New dance 'Spaces' brings out different moods and states of mind

Choreographer and dancer Stav Struz Boutrous intends to integrate traditional folk dance components and contemporary dance perceptions.

 A SCENE FROM Stav Struz Boutrous’s ‘Space.’ (photo credit: EFRAT MAZOR)
A SCENE FROM Stav Struz Boutrous’s ‘Space.’
(photo credit: EFRAT MAZOR)

Choreographer and dancer Stav Struz Boutrous is among the new voices within the circle of independent choreographers, yet her artistic presence has already been noticed. Her earlier career as a dancer with Batsheva Ensemble, Batsheva Dance Company and others enriched her performance skills. As a dancemaker, she comes out as a distinct, original voice.

She brings to the stage a unique movement lexicon, unfamiliar body perception underlined by a simple short verbal narrative. An almost subversive approach since story-based ballet and dance is directly associated with the fading past. In the program, Struz outlines a short narrative: a story about a soldier that has returned to his village after the war and was accepted by two women. That’s all. Helped by a detailed score of gestures, particularly those made by palms and arms that serve as encrypted messages, Spaces has bounds of space for moods and states of mind, which is so touching.

Dozens of years ago, stage dance in Israel gradually gave up its alliance with American modern dance, as a new generation of artists adopted Eurocentric affiliation with the vivid and biting dance scene there.

The path that Struz took connects her to another continent since she derives her cultural references from the Caucasus region, Russian culture and their distinct rich ethnic manifestations. She intends to integrate traditional folk dance components and contemporary dance perceptions. A Herculean attempt, no doubt.

What is the dance?

 THE Batsheva Dance Company’ performs ‘MOMO.’  (credit: ASKAF) THE Batsheva Dance Company’ performs ‘MOMO.’ (credit: ASKAF)

A distant bell tolls while two dancers, dressed in mid-calf simple white dresses over modest black leotards, weave a story by a string of gestures; fluttering arms, swaying palms softly away from the body, as if releasing bad thoughts or dismissing the passage of time, as a bell tolls again. Something strange crawls across the stage shaped like an oversized turtle. Someone sobs. The exhausted soldier lays his head on a log and the two women unload the bags he carried on his back and they comfort him. It sounds simple enough but by now we realize that most of the action, such as moving, turning and supporting one another, is done with deeply bent knees or on them. One could not foresee the ample ways to do it. Surely, some of the leg positions had never been seen on stage before.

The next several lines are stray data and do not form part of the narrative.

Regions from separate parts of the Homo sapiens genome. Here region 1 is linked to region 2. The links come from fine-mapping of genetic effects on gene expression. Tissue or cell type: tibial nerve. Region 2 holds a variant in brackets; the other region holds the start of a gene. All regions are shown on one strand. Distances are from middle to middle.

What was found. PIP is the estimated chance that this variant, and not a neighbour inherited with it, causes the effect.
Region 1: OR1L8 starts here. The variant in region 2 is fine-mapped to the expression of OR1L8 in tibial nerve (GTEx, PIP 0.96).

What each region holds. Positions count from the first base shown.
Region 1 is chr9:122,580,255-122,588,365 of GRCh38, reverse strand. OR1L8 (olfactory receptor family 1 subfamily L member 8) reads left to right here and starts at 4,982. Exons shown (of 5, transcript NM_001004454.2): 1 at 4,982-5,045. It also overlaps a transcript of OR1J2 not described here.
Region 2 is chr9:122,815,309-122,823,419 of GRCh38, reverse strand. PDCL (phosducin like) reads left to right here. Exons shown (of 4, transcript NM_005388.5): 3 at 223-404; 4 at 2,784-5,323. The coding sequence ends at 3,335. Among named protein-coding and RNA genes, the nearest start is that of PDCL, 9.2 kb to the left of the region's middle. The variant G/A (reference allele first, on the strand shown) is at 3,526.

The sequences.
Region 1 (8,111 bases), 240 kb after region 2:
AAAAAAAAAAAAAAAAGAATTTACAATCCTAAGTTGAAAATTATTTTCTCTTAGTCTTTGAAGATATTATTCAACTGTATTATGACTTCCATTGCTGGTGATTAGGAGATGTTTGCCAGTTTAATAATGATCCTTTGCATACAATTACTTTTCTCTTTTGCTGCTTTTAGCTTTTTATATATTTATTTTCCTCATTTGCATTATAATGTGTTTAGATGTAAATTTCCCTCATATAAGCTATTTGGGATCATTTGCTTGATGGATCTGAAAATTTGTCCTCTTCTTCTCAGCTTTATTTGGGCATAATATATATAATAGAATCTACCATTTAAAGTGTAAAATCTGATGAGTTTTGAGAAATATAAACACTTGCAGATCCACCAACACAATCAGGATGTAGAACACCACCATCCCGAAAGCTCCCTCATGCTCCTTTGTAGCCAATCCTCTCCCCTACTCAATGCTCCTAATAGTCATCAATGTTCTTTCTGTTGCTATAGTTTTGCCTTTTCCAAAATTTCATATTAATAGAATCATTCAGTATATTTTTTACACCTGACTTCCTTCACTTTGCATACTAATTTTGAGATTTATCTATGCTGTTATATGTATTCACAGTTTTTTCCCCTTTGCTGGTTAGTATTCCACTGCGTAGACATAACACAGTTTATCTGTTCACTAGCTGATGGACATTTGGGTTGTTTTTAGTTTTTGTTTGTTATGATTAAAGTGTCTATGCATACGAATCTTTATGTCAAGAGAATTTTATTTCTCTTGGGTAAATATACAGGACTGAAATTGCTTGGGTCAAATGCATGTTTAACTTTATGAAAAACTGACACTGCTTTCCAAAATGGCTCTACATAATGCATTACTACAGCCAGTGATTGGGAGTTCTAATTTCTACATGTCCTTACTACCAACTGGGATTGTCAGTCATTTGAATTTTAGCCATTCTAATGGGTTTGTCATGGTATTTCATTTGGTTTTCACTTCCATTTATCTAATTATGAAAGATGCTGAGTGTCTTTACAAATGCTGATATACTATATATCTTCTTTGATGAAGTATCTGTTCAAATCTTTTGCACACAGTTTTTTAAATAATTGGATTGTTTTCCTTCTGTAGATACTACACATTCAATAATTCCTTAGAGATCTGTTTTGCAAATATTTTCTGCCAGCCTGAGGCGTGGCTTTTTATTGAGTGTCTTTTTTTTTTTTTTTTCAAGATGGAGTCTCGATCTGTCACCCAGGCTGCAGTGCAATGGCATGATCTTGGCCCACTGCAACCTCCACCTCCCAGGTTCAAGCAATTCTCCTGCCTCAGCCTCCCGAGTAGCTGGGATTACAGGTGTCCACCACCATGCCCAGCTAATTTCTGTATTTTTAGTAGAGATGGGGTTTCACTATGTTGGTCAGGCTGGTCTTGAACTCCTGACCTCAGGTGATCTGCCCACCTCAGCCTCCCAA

Since Struz took upon herself stylistic restrictions, she needed to take extra effort to achieve diversity, some of it seemed a bit contrived.

Some Russian folk dances include dancing on their knees, as well as Georgian staged folk dances, as they share the same sources. This practice, along with dancing on the toes with soft shoes, is practiced exclusively by male dancers. It looks like a torture and requires very long practice from an early age.

Both Stav Struz and Yael Sofer Samson manage to do the knee movements heroically but they aim far beyond-technique issues. Both adapted similar soft, swift, compassionate arm movements that reach artistic heights. Andrey Deutsch started his role as a passive, beaten soldier, yet picked up his energy later and took the stage by a storm. At one point, he curved backwards, pushed his body with his feet and seemed to fly backwards across the stage, and gained his right place in a poetic, delicate triangle.

Spaces power comes from spaces of silence, delicate sensitivities, naivete, decency and modesty, like a handmade woven silk by an assured, uniquely creative artisan.